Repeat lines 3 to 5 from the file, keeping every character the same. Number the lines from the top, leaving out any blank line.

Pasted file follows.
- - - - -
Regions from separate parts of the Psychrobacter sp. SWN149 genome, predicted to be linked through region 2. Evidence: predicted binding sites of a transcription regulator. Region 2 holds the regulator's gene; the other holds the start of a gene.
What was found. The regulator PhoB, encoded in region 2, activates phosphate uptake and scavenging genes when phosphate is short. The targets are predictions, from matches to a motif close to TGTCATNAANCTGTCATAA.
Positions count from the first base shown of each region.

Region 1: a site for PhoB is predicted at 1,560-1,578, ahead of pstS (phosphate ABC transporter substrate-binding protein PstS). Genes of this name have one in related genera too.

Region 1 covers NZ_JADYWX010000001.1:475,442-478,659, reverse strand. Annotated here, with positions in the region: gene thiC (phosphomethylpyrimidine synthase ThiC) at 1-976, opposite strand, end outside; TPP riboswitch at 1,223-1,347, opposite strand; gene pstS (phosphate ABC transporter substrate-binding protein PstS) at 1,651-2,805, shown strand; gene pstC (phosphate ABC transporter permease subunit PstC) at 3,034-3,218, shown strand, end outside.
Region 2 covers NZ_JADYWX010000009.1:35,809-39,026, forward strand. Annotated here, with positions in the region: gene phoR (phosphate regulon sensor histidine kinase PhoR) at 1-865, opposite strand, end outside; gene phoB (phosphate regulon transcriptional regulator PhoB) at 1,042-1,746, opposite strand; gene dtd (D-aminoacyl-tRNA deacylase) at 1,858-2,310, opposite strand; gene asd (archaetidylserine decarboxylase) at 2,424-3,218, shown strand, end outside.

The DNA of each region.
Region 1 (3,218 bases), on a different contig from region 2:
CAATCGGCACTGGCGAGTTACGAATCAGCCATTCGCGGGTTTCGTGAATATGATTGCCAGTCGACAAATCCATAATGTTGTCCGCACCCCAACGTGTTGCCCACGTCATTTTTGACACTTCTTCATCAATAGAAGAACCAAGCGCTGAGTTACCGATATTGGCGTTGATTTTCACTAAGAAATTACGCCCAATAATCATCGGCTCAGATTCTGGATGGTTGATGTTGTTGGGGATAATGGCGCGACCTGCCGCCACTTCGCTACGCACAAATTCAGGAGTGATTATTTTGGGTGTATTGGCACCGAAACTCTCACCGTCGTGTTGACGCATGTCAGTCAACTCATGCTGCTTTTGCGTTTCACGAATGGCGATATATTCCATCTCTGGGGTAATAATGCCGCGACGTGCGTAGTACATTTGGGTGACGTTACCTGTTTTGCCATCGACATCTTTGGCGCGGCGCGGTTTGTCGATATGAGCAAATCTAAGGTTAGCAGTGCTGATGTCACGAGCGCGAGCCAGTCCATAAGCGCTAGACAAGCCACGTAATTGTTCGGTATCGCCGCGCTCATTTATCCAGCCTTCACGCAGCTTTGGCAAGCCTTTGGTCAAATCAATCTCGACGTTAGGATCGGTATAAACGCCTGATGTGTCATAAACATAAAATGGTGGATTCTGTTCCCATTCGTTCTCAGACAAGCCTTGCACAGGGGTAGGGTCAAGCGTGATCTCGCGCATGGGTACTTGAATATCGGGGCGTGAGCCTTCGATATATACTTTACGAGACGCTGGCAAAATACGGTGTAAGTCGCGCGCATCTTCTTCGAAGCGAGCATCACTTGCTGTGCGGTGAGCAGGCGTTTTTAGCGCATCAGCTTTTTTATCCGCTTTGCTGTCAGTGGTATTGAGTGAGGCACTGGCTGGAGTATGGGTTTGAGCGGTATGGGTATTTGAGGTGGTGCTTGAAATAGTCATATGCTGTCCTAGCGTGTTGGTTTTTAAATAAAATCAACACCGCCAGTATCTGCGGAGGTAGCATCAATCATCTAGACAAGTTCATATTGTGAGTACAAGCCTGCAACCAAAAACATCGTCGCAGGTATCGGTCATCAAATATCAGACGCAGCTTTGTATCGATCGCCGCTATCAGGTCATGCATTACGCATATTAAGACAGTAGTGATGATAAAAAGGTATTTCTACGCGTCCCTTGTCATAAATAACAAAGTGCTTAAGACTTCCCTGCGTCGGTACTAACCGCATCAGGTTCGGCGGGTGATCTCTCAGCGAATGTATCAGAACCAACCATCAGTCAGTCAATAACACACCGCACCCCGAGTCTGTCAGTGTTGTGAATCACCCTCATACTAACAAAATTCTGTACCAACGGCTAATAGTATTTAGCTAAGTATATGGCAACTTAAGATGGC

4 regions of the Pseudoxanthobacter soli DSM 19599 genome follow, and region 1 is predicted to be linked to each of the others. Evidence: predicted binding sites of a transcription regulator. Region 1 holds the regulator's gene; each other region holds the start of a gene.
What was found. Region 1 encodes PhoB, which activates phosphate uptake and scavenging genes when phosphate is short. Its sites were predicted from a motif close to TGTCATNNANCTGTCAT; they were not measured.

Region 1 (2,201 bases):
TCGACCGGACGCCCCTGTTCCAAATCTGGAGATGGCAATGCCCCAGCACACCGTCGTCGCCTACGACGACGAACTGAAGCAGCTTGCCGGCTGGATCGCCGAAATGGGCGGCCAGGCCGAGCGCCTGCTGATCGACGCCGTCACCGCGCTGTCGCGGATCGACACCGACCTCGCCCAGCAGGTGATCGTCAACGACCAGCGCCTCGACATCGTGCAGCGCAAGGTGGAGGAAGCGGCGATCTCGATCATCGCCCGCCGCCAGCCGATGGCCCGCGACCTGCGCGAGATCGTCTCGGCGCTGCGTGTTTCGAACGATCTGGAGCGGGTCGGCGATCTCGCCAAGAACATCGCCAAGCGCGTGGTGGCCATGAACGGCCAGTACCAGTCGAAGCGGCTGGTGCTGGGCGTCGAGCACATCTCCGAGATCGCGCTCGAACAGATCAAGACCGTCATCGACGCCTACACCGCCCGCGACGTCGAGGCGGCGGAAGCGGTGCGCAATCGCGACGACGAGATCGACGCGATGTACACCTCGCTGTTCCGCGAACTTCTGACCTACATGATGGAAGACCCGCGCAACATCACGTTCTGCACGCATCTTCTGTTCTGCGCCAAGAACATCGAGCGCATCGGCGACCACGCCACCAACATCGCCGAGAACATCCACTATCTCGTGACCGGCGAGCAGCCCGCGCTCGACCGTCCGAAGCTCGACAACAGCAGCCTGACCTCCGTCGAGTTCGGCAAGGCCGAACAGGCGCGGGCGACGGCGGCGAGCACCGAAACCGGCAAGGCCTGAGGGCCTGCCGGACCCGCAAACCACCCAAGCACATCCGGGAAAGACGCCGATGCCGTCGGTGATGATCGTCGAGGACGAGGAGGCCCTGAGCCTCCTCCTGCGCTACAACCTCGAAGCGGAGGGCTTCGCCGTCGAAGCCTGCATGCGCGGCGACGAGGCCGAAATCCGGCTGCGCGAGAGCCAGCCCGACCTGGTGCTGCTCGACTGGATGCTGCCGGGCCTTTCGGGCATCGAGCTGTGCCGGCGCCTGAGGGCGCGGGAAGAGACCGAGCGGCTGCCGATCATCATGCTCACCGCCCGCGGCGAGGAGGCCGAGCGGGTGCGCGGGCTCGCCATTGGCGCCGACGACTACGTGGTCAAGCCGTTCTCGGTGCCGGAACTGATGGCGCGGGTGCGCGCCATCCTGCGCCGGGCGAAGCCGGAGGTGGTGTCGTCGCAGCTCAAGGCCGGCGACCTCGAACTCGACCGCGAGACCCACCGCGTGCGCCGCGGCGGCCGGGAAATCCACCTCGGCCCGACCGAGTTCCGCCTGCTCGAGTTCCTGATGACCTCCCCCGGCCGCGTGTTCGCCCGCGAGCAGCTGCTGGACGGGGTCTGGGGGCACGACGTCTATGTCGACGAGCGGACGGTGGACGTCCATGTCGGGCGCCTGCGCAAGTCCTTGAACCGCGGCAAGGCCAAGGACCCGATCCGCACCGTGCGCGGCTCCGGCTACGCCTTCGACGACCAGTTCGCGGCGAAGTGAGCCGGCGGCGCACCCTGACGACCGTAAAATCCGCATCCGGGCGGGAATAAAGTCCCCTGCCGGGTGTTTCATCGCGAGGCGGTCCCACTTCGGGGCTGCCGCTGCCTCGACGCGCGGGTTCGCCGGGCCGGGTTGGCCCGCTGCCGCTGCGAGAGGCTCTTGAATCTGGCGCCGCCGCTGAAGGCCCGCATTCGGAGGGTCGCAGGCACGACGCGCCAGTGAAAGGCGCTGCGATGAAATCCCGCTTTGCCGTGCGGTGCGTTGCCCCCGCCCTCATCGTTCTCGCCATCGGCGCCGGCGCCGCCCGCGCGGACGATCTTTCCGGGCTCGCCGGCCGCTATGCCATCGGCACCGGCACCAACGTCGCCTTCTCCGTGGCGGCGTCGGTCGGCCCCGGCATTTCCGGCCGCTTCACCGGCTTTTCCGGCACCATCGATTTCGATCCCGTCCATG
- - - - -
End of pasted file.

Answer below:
Positions count from the first base shown of each region.

Region 1: a site for PhoB is predicted at 1,560-1,578, ahead of pstS (phosphate ABC transporter substrate-binding protein PstS). Genes of this name have one in related genera too.

Region 1 covers NZ_JADYWX010000001.1:475,442-478,659, reverse strand. Annotated here, with positions in the region: gene thiC (phosphomethylpyrimidine synthase ThiC) at 1-976, opposite strand, end outside; TPP riboswitch at 1,223-1,347, opposite strand; gene pstS (phosphate ABC transporter substrate-binding protein PstS) at 1,651-2,805, shown strand; gene pstC (phosphate ABC transporter permease subunit PstC) at 3,034-3,218, shown strand, end outside.